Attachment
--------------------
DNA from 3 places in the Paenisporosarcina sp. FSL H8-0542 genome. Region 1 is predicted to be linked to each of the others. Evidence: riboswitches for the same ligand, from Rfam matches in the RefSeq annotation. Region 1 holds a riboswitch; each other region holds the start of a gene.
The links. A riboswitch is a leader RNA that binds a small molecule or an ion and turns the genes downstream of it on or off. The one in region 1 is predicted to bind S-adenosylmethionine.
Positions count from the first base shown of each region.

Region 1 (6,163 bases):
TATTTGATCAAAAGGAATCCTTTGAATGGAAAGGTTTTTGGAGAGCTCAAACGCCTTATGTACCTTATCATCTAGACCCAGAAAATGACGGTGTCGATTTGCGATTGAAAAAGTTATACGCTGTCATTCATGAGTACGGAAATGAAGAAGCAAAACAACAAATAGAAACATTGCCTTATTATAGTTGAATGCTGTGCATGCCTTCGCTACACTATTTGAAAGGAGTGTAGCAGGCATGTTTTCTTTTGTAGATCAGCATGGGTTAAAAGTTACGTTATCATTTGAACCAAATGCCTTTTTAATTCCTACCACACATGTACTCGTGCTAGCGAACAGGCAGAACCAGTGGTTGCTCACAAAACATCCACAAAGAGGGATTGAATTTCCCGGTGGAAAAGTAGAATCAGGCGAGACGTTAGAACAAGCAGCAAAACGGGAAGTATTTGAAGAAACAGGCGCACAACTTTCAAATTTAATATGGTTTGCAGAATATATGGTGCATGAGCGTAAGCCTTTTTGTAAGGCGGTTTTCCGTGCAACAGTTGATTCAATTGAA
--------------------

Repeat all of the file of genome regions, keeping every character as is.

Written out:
DNA from 3 places in the Paenisporosarcina sp. FSL H8-0542 genome. Region 1 is predicted to be linked to each of the others. Evidence: riboswitches for the same ligand, from Rfam matches in the RefSeq annotation. Region 1 holds a riboswitch; each other region holds the start of a gene.
The links. A riboswitch is a leader RNA that binds a small molecule or an ion and turns the genes downstream of it on or off. The one in region 1 is predicted to bind S-adenosylmethionine.
Positions count from the first base shown of each region.

Region 1 (6,163 bases):
TATTTGATCAAAAGGAATCCTTTGAATGGAAAGGTTTTTGGAGAGCTCAAACGCCTTATGTACCTTATCATCTAGACCCAGAAAATGACGGTGTCGATTTGCGATTGAAAAAGTTATACGCTGTCATTCATGAGTACGGAAATGAAGAAGCAAAACAACAAATAGAAACATTGCCTTATTATAGTTGAATGCTGTGCATGCCTTCGCTACACTATTTGAAAGGAGTGTAGCAGGCATGTTTTCTTTTGTAGATCAGCATGGGTTAAAAGTTACGTTATCATTTGAACCAAATGCCTTTTTAATTCCTACCACACATGTACTCGTGCTAGCGAACAGGCAGAACCAGTGGTTGCTCACAAAACATCCACAAAGAGGGATTGAATTTCCCGGTGGAAAAGTAGAATCAGGCGAGACGTTAGAACAAGCAGCAAAACGGGAAGTATTTGAAGAAACAGGCGCACAACTTTCAAATTTAATATGGTTTGCAGAATATATGGTGCATGAGCGTAAGCCTTTTTGTAAGGCGGTTTTCCGTGCAACAGTTGATTCAATTGAA